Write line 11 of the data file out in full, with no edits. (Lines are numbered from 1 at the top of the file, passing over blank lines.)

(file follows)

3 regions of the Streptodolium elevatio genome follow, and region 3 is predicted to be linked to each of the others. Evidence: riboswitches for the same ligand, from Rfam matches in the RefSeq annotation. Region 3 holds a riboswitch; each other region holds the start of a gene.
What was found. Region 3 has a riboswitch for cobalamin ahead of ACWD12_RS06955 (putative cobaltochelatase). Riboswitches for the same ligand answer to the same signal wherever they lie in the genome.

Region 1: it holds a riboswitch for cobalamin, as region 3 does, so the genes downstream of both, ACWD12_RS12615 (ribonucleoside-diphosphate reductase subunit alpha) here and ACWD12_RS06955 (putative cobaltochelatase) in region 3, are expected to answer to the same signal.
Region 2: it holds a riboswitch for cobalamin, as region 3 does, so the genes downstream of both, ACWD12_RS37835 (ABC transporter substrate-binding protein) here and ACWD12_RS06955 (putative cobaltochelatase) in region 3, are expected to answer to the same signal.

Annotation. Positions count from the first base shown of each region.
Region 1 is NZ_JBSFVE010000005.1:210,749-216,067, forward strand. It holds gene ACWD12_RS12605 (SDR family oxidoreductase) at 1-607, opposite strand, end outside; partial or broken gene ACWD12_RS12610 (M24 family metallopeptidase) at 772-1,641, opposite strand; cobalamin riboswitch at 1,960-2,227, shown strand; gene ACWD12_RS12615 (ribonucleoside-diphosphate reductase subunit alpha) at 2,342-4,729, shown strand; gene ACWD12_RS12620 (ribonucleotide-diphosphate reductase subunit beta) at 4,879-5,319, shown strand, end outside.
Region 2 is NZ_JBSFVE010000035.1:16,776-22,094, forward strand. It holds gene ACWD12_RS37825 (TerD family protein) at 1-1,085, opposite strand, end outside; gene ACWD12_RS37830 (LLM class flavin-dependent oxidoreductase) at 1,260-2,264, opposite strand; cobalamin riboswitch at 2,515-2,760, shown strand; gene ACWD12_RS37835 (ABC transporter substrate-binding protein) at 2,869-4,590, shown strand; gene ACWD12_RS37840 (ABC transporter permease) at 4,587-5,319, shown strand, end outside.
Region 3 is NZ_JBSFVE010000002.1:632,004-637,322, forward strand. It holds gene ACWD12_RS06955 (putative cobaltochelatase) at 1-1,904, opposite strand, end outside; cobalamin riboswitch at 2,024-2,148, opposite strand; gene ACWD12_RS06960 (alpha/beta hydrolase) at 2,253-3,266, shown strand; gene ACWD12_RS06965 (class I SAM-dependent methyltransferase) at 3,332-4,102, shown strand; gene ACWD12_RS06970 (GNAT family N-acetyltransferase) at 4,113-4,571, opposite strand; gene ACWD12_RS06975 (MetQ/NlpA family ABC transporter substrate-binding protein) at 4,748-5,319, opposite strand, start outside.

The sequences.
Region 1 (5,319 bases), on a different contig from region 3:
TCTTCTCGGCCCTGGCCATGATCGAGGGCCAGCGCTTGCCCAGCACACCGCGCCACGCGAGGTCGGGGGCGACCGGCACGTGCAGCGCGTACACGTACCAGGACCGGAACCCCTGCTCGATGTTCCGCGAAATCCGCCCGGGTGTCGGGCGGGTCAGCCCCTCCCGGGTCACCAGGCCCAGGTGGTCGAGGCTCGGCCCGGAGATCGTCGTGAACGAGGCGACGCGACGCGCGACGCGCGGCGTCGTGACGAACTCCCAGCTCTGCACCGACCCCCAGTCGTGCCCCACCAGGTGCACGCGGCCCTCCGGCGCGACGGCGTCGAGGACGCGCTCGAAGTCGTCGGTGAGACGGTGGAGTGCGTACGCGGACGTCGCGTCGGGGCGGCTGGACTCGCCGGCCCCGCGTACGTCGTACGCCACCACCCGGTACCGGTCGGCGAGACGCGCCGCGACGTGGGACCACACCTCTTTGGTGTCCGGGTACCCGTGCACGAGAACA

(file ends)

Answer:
TCTTCTCGGCCCTGGCCATGATCGAGGGCCAGCGCTTGCCCAGCACACCGCGCCACGCGAGGTCGGGGGCGACCGGCACGTGCAGCGCGTACACGTACCAGGACCGGAACCCCTGCTCGATGTTCCGCGAAATCCGCCCGGGTGTCGGGCGGGTCAGCCCCTCCCGGGTCACCAGGCCCAGGTGGTCGAGGCTCGGCCCGGAGATCGTCGTGAACGAGGCGACGCGACGCGCGACGCGCGGCGTCGTGACGAACTCCCAGCTCTGCACCGACCCCCAGTCGTGCCCCACCAGGTGCACGCGGCCCTCCGGCGCGACGGCGTCGAGGACGCGCTCGAAGTCGTCGGTGAGACGGTGGAGTGCGTACGCGGACGTCGCGTCGGGGCGGCTGGACTCGCCGGCCCCGCGTACGTCGTACGCCACCACCCGGTACCGGTCGGCGAGACGCGCCGCGACGTGGGACCACACCTCTTTGGTGTCCGGGTACCCGTGCACGAGAACA